Cay, Cāy: 6 definitions


Cay means something in Hinduism, Sanskrit. If you want to know the exact meaning, history, etymology or English translation of this term then check out the descriptions on this page. Add your comment or reference to a book if you want to contribute to this summary article.

Alternative spellings of this word include Chay.

In Hinduism

Vyakarana (Sanskrit grammar)

Source: Wikisource: A dictionary of Sanskrit grammar

Cay (चय्).—A short term (Pratyahara) for the first letters (क्, च्, ट् त् (k, c, ṭ t), and प्र (pra)) of the five classes. Sometimes as opined by पौष्करसादि (pauṣkarasādi), second letters are substituted for these if a sibilant follows them, e. g,अफ्सराः, वध्सरः । (aphsarāḥ, vadhsaraḥ |) cf. चयो द्वितीयाः शरि पौप्करसांद-रिति वाच्यम् (cayo dvitīyāḥ śari paupkarasāṃda-riti vācyam) cf. S.K. on ङूणोः कुक्टुक् शरि (ṅūṇoḥ kukṭuk śari) P. VIII.3.28.

context information

Vyakarana (व्याकरण, vyākaraṇa) refers to Sanskrit grammar and represents one of the six additional sciences (vedanga) to be studied along with the Vedas. Vyakarana concerns itself with the rules of Sanskrit grammar and linguistic analysis in order to establish the correct context of words and sentences.

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Languages of India and abroad

Sanskrit-English dictionary

Source: DDSA: The practical Sanskrit-English dictionary

Cay (चय्).—1 Ā. (cayate) To go to or towards, move.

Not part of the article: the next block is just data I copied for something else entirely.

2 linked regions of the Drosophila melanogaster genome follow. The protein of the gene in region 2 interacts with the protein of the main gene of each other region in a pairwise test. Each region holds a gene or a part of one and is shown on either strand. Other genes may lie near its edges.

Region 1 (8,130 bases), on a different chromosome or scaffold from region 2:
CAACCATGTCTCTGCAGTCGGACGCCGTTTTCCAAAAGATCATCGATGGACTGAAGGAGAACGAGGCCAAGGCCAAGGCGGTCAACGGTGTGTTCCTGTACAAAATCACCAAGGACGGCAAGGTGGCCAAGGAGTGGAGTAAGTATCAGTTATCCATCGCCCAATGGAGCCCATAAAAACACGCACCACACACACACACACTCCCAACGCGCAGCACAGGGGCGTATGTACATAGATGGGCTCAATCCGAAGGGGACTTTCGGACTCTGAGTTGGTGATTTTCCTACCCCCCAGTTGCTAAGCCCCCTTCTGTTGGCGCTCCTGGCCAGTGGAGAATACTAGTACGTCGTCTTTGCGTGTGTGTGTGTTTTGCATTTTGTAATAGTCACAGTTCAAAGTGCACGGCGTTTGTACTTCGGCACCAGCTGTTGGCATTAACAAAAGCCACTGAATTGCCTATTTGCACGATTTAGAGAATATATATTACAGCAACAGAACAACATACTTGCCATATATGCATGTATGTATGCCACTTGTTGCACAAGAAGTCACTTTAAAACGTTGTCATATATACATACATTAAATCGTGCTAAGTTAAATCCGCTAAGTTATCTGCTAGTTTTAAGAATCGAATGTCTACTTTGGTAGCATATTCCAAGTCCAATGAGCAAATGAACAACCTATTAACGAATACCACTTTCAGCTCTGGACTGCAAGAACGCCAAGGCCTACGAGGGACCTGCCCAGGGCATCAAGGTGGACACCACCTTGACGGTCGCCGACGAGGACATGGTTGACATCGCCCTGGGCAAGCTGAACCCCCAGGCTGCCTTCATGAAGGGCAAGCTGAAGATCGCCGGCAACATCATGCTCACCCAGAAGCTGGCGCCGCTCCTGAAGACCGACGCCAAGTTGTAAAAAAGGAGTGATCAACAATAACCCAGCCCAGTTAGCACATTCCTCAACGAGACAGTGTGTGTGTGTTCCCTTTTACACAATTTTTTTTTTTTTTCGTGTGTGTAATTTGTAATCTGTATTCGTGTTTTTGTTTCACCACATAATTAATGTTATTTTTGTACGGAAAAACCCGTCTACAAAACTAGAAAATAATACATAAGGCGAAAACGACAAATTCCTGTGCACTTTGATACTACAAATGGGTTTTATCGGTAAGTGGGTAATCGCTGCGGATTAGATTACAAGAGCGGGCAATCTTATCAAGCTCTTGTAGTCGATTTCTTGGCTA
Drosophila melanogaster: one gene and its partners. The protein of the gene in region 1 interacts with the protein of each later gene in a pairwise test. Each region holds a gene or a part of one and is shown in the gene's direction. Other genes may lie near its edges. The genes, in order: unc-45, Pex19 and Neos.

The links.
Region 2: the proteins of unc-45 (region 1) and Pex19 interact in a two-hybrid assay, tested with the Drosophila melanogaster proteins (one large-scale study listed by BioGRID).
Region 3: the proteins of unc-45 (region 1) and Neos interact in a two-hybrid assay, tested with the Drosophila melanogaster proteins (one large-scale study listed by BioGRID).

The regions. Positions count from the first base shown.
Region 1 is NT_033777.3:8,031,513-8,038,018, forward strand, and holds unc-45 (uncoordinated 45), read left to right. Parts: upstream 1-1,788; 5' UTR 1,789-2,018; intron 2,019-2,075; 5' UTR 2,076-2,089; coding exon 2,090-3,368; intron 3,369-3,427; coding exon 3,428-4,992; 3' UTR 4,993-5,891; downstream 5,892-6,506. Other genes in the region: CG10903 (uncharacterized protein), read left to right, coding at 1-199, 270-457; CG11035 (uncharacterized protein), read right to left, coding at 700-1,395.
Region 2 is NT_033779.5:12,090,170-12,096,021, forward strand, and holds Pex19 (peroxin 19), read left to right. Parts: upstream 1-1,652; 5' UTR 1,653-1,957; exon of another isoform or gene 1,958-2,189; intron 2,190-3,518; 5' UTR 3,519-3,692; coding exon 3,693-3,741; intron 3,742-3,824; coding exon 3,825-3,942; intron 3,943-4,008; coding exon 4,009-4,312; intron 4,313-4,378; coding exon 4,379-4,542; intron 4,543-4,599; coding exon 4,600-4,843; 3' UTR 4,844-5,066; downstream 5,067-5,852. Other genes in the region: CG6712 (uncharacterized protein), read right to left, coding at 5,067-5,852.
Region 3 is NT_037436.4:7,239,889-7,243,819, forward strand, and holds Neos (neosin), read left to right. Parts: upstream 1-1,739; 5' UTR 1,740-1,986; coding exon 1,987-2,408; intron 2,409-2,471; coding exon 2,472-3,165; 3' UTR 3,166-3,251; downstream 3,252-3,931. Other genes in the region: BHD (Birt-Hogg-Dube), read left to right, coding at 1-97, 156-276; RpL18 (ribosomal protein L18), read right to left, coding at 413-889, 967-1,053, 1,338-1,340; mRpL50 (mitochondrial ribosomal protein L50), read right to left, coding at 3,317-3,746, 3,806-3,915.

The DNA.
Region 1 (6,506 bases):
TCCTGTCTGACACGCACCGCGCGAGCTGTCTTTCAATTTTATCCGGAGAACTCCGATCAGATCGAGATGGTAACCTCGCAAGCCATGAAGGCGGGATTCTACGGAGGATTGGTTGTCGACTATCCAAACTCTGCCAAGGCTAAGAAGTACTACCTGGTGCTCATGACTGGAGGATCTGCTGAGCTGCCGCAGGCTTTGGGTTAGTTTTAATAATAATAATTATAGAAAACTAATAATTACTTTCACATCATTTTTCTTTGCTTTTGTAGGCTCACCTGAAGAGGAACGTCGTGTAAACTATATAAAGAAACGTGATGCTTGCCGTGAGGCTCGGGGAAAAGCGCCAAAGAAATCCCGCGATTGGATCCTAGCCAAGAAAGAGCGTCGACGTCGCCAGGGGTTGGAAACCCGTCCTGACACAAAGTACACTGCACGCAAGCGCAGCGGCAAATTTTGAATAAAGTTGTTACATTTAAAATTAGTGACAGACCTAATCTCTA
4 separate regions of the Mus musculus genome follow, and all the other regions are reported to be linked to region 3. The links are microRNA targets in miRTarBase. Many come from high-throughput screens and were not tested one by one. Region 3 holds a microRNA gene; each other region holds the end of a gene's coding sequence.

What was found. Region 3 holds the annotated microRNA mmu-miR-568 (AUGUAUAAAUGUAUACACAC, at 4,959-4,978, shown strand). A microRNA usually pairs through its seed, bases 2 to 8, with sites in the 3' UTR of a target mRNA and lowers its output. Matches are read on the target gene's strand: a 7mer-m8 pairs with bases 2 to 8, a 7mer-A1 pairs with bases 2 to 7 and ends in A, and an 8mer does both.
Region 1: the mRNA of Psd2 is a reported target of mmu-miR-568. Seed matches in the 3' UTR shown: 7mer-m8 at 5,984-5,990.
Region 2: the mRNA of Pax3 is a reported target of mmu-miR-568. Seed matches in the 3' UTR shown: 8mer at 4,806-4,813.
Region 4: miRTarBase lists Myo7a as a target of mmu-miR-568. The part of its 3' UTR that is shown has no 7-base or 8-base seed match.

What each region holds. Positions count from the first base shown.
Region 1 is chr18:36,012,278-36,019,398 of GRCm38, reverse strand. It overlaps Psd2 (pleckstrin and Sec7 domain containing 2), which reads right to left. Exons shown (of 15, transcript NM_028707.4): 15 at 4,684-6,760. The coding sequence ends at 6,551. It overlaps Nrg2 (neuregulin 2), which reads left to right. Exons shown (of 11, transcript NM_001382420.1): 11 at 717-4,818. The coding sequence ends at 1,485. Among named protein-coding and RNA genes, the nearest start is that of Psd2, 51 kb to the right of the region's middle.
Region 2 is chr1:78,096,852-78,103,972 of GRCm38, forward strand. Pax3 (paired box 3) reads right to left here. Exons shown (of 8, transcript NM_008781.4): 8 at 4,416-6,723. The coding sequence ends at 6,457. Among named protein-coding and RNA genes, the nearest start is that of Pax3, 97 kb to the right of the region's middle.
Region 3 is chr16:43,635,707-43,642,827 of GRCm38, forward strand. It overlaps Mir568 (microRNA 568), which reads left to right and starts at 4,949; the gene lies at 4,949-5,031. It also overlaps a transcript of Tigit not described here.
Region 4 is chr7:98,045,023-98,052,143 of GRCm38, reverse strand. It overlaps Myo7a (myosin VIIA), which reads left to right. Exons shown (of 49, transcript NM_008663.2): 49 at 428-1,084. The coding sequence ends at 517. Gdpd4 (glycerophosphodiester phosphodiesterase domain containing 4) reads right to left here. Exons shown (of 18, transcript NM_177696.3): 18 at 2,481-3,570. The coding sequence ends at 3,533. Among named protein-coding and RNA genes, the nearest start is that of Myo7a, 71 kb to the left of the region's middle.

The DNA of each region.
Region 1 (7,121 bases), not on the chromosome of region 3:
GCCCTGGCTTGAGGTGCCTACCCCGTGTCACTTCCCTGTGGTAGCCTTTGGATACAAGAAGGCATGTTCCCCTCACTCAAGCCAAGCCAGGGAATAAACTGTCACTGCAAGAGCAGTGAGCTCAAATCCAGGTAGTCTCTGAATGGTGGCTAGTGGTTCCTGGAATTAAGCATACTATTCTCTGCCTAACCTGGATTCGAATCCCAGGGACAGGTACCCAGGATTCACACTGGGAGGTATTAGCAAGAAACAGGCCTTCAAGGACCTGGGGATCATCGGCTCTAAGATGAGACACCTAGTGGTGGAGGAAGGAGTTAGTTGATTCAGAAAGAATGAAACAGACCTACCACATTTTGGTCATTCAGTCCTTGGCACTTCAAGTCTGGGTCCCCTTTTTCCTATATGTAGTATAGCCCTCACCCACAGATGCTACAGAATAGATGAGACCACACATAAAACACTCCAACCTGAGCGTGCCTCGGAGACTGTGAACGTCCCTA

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Cāy (चाय्).—1 U. (cāyati-te)

1) To observe, discern, see; तं पार्वतीयप्रदाश्चचायिरे विकाशविस्फारितविभ्रमेक्षणाः (taṃ pārvatīyapradāścacāyire vikāśavisphāritavibhramekṣaṇāḥ) Śi.12.51.

2) To worship, honour.

Source: Cologne Digital Sanskrit Dictionaries: Shabda-Sagara Sanskrit-English Dictionary

Cay (चय्).—[caya] r. 1st cl. (cayate) To go to or towards, to go, to move, bhvā-ā-saka-seṭ .

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Cāy (चाय्).—[(ṛ) cāyṛ] r. 1st cl. (cāyati-te) 1. To worship, to revere. 2. To discern, to perceive. bhvā-saka-ubha-veṭ .

Source: Cologne Digital Sanskrit Dictionaries: Cappeller Sanskrit-English Dictionary

Cāy (चाय्).—cāyati cāyate fear, worship, revere; notice, observe, discern.

Source: Cologne Digital Sanskrit Dictionaries: Monier-Williams Sanskrit-English Dictionary

1) Cay (चय्):—[class] 1. yate, to go, [Dhātupāṭha xiv, 5];—

2) cf. κίω, κι; [Latin] cieo; [Lithuanian] koja, ‘foot.’

3) Cāy (चाय्):—(cf. √2. and √3. ci) [class] 1. cāyati ([imperfect tense] acāyat, [Taittirīya-saṃhitā] etc.; [Aorist] acāyīt, or acāsīt, [Vopadeva viii, 128]; 1. sg. acāyiṣam, [Atharva-veda vii, 89, 1]; [indeclinable participle] cāyitvā),

—to observe, perceive, notice (cf. [Nirukta, by Yāska xi, 5]), [Maitrāyaṇī-saṃhitā i, 9, 3 f.; Kāṭhaka; Tāṇḍya-brāhmaṇa v, xv];

—to fear, be afraid of ([accusative]), [Atharva-veda vii; ix, 1, 1; Taittirīya-saṃhitā ii, vi] :

—[Ātmanepada] ([present participle] 1. cāyamāna) to behave respectfully, [Ṛg-veda vii, 18, 8; x, 94, 14] :—[Intensive] cekīyate, [Pāṇini 6-1, 21];—(cf. ceru, τίω, .)

context information

Sanskrit, also spelled संस्कृतम् (saṃskṛtam), is an ancient language of India commonly seen as the grandmother of the Indo-European language family. Closely allied with Prakrit and Pali, Sanskrit is more exhaustive in both grammar and terms and has the most extensive collection of literature in the world, greatly surpassing its sister-languages Greek and Latin.

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